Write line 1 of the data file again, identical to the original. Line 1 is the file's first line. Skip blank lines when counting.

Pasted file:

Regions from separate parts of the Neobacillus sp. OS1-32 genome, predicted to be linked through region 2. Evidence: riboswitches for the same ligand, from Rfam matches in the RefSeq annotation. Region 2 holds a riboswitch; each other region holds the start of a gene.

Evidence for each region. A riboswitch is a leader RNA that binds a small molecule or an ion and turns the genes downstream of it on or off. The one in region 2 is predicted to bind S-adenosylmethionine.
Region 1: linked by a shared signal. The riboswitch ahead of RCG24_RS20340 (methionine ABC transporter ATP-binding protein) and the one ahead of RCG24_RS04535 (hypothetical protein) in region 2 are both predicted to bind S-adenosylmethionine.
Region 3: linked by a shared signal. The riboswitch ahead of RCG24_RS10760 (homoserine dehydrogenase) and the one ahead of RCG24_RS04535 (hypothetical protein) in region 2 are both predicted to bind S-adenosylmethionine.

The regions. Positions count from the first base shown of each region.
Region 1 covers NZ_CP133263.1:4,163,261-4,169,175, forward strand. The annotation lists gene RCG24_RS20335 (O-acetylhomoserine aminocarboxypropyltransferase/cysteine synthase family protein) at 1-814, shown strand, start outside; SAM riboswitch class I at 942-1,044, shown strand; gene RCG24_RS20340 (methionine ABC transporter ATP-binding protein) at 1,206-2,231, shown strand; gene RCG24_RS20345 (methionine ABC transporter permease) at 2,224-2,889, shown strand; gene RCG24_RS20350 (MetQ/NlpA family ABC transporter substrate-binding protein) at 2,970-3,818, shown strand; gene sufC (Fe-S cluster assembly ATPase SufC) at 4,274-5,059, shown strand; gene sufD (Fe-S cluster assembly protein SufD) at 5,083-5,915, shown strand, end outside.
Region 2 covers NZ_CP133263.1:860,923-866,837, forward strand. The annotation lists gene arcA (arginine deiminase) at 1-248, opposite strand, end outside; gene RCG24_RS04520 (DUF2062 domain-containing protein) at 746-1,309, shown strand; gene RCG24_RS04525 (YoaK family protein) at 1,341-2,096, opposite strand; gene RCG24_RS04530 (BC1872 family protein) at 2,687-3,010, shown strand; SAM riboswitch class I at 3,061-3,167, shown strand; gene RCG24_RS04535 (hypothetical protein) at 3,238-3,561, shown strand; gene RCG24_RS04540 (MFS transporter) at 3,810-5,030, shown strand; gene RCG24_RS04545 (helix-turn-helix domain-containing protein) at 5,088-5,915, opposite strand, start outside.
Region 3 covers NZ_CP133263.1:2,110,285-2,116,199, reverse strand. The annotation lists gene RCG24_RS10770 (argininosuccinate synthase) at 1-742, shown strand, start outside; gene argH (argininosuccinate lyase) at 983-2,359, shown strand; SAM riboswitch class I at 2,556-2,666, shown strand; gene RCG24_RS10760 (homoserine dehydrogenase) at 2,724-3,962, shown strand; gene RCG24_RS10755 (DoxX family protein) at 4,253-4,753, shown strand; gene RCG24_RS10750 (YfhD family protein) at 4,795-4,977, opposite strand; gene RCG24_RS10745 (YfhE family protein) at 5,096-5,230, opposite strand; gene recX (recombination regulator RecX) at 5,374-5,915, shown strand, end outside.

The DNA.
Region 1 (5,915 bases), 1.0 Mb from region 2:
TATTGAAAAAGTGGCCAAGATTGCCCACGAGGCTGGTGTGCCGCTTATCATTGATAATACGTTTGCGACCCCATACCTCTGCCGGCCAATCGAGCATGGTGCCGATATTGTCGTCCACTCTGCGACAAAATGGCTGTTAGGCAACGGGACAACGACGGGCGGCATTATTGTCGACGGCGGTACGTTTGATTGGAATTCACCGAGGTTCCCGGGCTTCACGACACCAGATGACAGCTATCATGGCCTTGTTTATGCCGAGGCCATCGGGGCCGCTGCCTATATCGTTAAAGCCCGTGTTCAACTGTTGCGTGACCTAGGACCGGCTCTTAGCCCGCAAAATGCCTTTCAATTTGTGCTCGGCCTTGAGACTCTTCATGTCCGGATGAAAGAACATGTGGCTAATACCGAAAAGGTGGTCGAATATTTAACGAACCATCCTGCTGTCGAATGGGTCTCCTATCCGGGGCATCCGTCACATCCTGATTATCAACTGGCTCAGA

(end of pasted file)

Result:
Regions from separate parts of the Neobacillus sp. OS1-32 genome, predicted to be linked through region 2. Evidence: riboswitches for the same ligand, from Rfam matches in the RefSeq annotation. Region 2 holds a riboswitch; each other region holds the start of a gene.